Captive husbandry and breeding of Chersobius signatus
Gathering data on behaviour, growth, metabolism, reproduction, and eggshell morphology of C. signatus, some of which may provide useful information on the ecology of the species under natural conditions. In addition, the project aims to determine if it is possible to develop a genetically healthy, reproducing C. signatus population in captivity.
Materials and methods
Importing small numbers of wild-caught C. signatus to different studbook locations, providing optimal conditions, and making focal observations. Furthermore, scanning electron microscopy and gas exchange chamber measurements.
Timeframe and status
The first four tortoises were imported in 1995. In later years, additional specimens were imported, and successful breeding started. The current population can be evaluated in the studbook overview. The population will continue to develop, and it will continue to serve as a source for data on C. signatus.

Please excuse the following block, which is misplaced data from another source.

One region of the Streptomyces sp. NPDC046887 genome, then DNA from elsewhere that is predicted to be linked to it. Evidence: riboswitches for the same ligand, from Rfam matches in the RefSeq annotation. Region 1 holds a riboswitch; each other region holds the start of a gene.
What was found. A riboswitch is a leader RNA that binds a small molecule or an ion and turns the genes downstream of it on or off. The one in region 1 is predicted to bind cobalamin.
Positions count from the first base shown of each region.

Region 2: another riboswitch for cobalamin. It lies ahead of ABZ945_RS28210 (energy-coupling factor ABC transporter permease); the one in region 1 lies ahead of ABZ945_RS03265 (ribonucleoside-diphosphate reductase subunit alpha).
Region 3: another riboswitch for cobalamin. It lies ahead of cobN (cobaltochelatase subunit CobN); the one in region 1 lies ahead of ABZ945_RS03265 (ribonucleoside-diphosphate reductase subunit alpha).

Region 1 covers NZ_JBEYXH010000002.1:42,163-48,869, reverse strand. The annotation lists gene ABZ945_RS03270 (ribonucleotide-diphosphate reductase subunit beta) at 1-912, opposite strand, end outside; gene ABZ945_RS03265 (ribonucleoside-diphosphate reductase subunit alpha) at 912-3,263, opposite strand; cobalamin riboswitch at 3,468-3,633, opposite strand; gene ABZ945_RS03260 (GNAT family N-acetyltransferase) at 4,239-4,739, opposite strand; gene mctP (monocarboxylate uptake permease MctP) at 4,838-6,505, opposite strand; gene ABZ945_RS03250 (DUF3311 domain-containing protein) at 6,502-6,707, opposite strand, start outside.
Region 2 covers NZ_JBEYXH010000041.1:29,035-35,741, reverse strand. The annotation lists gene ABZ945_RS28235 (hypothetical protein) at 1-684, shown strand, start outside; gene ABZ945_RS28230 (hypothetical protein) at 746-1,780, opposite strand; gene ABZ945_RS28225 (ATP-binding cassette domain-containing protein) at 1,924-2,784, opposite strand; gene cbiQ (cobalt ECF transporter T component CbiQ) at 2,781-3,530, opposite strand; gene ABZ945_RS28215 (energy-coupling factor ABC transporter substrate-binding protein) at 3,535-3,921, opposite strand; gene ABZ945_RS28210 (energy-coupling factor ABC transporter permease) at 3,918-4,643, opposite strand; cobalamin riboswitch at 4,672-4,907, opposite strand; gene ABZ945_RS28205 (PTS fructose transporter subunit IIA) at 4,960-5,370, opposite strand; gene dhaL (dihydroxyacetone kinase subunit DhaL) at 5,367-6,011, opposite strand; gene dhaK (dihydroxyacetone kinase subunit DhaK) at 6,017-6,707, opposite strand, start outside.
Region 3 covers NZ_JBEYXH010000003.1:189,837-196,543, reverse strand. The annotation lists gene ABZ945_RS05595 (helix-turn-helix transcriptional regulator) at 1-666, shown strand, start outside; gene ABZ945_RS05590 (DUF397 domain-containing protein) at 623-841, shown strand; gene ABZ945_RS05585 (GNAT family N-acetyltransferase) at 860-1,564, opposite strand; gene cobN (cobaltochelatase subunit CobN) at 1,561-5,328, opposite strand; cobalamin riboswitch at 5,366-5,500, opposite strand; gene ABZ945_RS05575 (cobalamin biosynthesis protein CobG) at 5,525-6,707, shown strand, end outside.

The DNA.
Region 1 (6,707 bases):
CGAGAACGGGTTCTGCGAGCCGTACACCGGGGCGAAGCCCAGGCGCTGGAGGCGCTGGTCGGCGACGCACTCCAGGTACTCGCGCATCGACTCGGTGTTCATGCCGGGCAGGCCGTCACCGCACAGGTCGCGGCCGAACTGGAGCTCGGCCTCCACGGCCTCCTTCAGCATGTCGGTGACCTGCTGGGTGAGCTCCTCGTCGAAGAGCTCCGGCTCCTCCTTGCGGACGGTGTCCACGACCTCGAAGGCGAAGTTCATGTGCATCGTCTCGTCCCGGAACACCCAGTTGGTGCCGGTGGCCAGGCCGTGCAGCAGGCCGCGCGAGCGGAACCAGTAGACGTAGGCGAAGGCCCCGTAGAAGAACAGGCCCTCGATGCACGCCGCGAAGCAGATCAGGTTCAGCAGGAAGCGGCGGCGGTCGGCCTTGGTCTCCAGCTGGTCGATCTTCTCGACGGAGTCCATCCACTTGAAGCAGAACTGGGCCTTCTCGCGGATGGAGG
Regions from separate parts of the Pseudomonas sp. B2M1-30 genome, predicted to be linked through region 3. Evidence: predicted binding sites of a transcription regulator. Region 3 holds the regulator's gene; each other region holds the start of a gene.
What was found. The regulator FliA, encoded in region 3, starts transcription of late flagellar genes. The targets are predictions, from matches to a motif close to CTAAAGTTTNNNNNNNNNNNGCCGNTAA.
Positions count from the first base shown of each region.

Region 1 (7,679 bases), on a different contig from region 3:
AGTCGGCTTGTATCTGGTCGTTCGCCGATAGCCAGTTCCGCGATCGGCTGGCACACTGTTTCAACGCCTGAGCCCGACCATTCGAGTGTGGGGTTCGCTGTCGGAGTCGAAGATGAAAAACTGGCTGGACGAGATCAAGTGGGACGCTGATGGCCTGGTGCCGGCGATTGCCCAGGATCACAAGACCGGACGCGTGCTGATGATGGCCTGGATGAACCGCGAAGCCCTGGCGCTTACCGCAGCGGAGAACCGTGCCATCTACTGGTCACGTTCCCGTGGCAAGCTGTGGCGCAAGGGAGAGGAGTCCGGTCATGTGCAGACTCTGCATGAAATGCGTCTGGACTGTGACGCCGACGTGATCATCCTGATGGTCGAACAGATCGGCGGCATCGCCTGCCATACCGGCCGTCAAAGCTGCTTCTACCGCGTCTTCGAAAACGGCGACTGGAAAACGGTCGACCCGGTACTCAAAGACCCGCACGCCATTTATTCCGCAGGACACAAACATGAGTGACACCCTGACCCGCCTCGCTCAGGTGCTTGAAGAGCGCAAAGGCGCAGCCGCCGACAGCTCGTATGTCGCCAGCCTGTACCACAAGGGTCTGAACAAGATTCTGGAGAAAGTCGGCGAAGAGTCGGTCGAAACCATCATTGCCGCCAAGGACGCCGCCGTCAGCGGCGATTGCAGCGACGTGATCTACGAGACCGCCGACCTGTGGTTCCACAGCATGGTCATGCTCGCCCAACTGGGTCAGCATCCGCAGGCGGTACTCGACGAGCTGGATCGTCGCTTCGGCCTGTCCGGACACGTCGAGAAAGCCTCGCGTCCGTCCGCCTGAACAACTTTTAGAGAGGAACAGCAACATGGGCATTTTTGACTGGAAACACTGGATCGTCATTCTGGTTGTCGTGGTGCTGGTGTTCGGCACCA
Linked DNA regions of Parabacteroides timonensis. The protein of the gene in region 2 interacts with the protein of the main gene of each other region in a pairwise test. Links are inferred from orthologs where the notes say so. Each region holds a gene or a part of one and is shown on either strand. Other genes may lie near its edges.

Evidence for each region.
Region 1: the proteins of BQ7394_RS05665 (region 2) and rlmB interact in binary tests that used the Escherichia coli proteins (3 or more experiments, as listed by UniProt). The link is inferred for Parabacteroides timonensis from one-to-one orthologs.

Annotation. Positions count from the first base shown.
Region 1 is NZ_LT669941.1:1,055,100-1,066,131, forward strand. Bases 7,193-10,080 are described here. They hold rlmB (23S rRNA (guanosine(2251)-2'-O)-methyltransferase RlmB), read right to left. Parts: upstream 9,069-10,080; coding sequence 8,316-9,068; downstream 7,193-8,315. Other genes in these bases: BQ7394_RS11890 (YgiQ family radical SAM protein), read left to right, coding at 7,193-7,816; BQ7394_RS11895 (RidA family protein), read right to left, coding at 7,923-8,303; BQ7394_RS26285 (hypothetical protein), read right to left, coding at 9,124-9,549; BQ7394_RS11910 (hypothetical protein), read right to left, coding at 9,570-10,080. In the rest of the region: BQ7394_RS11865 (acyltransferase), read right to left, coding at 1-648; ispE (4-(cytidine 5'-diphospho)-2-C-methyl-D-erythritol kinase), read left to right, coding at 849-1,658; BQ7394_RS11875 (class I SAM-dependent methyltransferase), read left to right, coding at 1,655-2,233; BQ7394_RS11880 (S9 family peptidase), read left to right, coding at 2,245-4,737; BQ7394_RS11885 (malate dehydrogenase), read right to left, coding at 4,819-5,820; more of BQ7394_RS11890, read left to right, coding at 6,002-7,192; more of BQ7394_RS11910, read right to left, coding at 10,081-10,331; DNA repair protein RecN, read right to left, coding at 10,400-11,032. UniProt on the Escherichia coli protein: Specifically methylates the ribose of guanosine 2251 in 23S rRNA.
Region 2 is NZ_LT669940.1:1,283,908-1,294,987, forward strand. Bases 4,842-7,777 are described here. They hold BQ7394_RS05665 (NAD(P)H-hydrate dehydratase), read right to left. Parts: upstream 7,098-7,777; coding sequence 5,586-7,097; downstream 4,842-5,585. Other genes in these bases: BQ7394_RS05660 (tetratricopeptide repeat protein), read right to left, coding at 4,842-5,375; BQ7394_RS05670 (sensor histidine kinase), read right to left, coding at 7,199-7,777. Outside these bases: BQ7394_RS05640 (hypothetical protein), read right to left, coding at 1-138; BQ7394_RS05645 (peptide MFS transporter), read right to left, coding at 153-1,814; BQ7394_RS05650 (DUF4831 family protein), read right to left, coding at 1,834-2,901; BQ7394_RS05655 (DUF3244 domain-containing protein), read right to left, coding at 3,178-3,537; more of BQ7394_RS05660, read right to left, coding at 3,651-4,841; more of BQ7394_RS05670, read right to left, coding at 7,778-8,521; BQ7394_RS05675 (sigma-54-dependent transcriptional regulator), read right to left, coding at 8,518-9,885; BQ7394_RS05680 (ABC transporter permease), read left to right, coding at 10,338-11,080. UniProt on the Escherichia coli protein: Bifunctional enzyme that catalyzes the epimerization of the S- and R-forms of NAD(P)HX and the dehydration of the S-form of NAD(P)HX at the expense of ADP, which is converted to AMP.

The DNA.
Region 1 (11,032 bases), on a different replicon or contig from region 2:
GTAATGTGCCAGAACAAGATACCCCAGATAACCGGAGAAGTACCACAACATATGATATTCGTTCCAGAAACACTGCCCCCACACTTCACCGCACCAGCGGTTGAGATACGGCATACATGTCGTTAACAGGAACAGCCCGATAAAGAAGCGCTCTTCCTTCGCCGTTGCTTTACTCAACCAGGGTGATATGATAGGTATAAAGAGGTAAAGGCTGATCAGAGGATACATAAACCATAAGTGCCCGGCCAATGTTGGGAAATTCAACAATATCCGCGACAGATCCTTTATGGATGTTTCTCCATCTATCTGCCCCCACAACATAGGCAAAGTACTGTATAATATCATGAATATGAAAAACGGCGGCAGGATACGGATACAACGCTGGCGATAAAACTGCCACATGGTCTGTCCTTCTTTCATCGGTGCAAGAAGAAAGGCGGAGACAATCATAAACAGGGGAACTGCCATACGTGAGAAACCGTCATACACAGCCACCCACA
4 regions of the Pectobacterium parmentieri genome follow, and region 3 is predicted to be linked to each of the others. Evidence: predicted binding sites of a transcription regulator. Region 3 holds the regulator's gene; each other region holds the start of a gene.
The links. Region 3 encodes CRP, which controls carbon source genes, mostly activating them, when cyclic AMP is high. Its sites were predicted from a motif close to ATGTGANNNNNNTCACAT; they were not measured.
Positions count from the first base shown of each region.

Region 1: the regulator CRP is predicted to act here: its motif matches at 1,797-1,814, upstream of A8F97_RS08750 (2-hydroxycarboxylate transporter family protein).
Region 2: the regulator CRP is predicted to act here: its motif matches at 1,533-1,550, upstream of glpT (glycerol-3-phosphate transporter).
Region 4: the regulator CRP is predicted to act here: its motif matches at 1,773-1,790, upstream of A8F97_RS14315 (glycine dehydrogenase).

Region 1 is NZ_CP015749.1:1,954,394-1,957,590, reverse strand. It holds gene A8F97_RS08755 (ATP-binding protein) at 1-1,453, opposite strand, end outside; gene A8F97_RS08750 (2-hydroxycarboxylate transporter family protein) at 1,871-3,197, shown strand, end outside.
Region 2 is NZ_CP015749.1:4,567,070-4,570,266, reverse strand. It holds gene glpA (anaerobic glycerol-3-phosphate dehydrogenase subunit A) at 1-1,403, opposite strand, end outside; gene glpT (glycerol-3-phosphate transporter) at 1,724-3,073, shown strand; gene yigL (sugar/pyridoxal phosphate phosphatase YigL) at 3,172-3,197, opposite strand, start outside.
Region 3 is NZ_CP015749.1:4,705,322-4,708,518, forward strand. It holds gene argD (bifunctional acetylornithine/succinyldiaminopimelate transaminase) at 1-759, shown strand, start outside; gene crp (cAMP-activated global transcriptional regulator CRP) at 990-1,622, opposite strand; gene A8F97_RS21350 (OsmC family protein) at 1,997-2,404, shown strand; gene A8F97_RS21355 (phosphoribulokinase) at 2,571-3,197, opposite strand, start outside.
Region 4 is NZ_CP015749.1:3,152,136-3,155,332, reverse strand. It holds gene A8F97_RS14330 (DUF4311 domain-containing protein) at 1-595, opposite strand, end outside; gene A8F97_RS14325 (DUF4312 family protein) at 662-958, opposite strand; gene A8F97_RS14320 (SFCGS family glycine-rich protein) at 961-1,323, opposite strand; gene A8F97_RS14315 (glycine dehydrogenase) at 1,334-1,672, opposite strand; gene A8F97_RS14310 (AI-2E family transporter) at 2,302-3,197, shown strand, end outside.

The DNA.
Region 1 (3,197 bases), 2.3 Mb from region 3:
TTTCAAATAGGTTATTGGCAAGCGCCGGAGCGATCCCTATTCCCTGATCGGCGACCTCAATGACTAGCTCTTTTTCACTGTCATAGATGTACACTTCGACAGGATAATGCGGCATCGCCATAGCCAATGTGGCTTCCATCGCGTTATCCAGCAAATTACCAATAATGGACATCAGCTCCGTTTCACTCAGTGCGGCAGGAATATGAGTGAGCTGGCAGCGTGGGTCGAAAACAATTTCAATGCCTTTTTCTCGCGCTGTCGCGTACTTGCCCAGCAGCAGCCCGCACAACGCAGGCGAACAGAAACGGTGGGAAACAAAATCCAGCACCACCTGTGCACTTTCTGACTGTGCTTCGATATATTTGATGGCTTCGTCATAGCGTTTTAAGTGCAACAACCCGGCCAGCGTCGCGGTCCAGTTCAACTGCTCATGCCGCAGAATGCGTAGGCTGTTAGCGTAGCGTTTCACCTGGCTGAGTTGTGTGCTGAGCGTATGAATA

Chersobius signatus in a gas exchange chamber for measurements on metabolism.
Electron microscopic photograph of a C. signatus eggshell.
In the past years, the captive population has served as a source of animals, eggshell, or blood samples for the following three specialist studies: (1) Metabolism in relation to environmental temperatures (Fabian Schmidt, Frankfurt University, Germany); (2) Eggshell morphology (Declan Nolan, Nijmegen University, Netherlands), and (3) Determination of parent-offspring relationships through microsatellite DNA (Jessica Cunningham, University of Cape Town).
The tortoises in this project are housed at studbook locations (including zoos) in several countries. Each locations is expected to arrange for its own finances. Finances for the specialist studies on eggshells, DNA, and metabolism were provided for by the collaborators who undertook these studies.